Chagrin Documentary Film Festival October 6-11chagrinfilmfest.org
Black Bear Film Festival October 16-18blackbearfilmfestival.squarespace.com
Mystic Film Festival October 22-25mysticfilmfestival.com

Friday, September 18, 2020

ANOTHER ROUND: TIFF 2020 HIGHLIGHT #4



It makes sense that Thomas Vinterberg’s Another Round was put out by Lars Von Trier’s production company (Zentropa). The story kind of plays out like an actual Lars Von Trier film to some degree (Von Trier & Vinterberg have had a 20+ year friendship & working relationship). The basic plot of the film is centered around a set of loose/unofficial rules. Four school teachers come up with the idea/theory that by keeping alcohol in their system constantly it will help & improve their overall life. There’s lots of games that people add alcohol to in order to make them more fun. From peer pong to taking a shot every time someone does something repetitive, alcohol - when consumed as responsible as possible - can make things slightly more enjoyable. The teachers in the film adopt this basic premise and apply it to every day life.
If you stop and think for a second, this sounds like something out of a Lars Von Trier film.
Anyone familiar with his work knows that the plots to his movies, the process/making of his movies (or both) are usually bound by a set of rules (The Idiots & Epidemic), chapters/sections (Breaking The Waves, Manderlay, Dogville), laws and/or beliefs (The Element Of Crime). Another Round is no different. Our characters set out a basic set of rules & guidelines to live life by.
Thomas Vinterberg is no stranger to setting rules, guidelines, laws or restrictions around his movies either. His directorial debut (The Celebration) was the first Dogma feature so it was created by following rules. The characters in his misunderstood/underrated movie Dear Wendy are also bound by a set a specific guidelines they follow. This latest effort fits in with the rest of his (good) body of work perfectly.

It’s important to note that the main characters in Another Round are teachers. My mother was a high school teacher so I’ve seen that side of things. It can drain you and break your spirit. Dealing with teenagers that aren’t your own can be tiring even for one day (sometimes you have to deal with the teens and their parents). Imagine that being your job for decades. I’m not saying teachers deserve unconditional sympathy just because they’re teachers. They chose their line of work. No one forced them to do what they do. But with teaching, and almost any other profession, you sometimes hit a wall. You become jaded and less passionate about what you do every day (the first 20-25 minutes of Another Round are incredibly sad & depressing).
In an effort to combat the sadness & depression and make life “fun” again, the four friends/teachers keep their alcohol levels at a specific range at all times to feel some form of happiness. To me that’s both funny and sad. Mostly sad. If drinking is the only thing that makes life enjoyable then there might be a bigger problem to address (which does slowly come out in the film).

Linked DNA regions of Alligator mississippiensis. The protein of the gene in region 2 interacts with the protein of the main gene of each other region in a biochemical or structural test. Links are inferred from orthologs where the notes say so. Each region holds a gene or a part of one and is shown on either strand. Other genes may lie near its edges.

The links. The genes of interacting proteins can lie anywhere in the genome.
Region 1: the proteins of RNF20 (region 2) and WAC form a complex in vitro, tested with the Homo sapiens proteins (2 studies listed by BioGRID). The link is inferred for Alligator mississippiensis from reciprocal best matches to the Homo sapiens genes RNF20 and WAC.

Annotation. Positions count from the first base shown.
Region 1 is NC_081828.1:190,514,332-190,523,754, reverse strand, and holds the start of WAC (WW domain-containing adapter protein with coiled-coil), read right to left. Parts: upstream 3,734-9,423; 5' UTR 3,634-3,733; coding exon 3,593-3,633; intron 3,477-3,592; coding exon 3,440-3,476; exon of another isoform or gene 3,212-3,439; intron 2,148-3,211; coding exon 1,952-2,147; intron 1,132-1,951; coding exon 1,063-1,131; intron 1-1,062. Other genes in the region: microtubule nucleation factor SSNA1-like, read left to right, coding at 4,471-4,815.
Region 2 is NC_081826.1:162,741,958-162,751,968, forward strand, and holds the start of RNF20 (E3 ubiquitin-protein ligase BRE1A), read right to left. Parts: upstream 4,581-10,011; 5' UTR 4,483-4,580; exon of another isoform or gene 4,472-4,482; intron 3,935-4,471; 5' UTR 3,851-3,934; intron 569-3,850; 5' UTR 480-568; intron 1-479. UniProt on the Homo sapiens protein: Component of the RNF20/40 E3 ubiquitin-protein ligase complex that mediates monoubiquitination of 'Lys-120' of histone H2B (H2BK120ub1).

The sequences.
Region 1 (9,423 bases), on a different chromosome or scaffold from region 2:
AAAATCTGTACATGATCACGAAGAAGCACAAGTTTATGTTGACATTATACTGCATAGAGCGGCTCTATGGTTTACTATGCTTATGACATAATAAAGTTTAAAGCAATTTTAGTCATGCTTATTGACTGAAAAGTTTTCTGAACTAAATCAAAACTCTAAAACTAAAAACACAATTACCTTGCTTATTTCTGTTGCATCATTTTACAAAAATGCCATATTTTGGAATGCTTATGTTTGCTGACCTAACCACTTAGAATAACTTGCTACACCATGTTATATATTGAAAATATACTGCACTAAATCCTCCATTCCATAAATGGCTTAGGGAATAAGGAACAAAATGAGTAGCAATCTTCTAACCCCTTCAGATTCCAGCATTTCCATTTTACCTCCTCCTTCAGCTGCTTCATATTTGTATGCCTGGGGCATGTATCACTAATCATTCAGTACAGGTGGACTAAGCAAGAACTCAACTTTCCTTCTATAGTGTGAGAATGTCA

The experiment starts to work. The teachers find meaning again. Their students are happier and the overall tone of the film changes and that sad depressed vibe we get at the beginning is replaced with silliness, joy & happiness.
But, like most humans, the teachers push things too far and what starts out as a fun experiment eventually breaks down and becomes a problem.

When Thomas Vinterberg isn’t phoning it in (Kurske, Far From The Madding Crowd, etc), he has this unique ability to show how childish, silly & irrational adults can be in a really fascinating way. The family in The Celebration, the brothers in Submarino and the supporting cast in The Hunt are all perfect examples of this. The childishness & irrationality of men comes out in Vinterberg’s films more than anything else. But not necessarily in a judgy way. It just is what it is and a lot of men are wired a certain way. I don’t mean to make this all about gender but Another Round plays out like an updated slightly more sensitive Danish remake of Cassavetes’ Husbands. Besides the obvious fact that alcohol fuels both movies, it shows how, at times, men revert to being little boys even when they’re pushing 50. Women do the same thing but this particular movie just so happens to be about about men.
I may be reaching here (this wouldn’t be the first time), but Another Round speaks to the people who sometimes grow sick of their family life and daydream about doing whatever they want as a way to both “escape” and avoid a life of predictability & monotony. To have those thoughts is understandable. As humans we have a lot of irrational & unrealistic thoughts every day. That’s fine. But acting on it is another thing. Not everyone subscribes to what I’m about to say but when you hold a job, have a wife and children (like the main characters in Another Round), you sometimes have to put others first. You should always take care of yourself first in order to do for yourself and others to the best of your ability, but when you have a family you really can’t do whatever you want (even if you don’t have a family you can’t just do whatever you want).

What’s so great about Another Round is that in someone else’s hands it could’ve been a mediocre goofy comedy about teachers being drunk on the job. But Thomas Vinterberg made a sad, soulful & somewhat celebratory film about men dealing with a mid-life crisis and I honestly love that.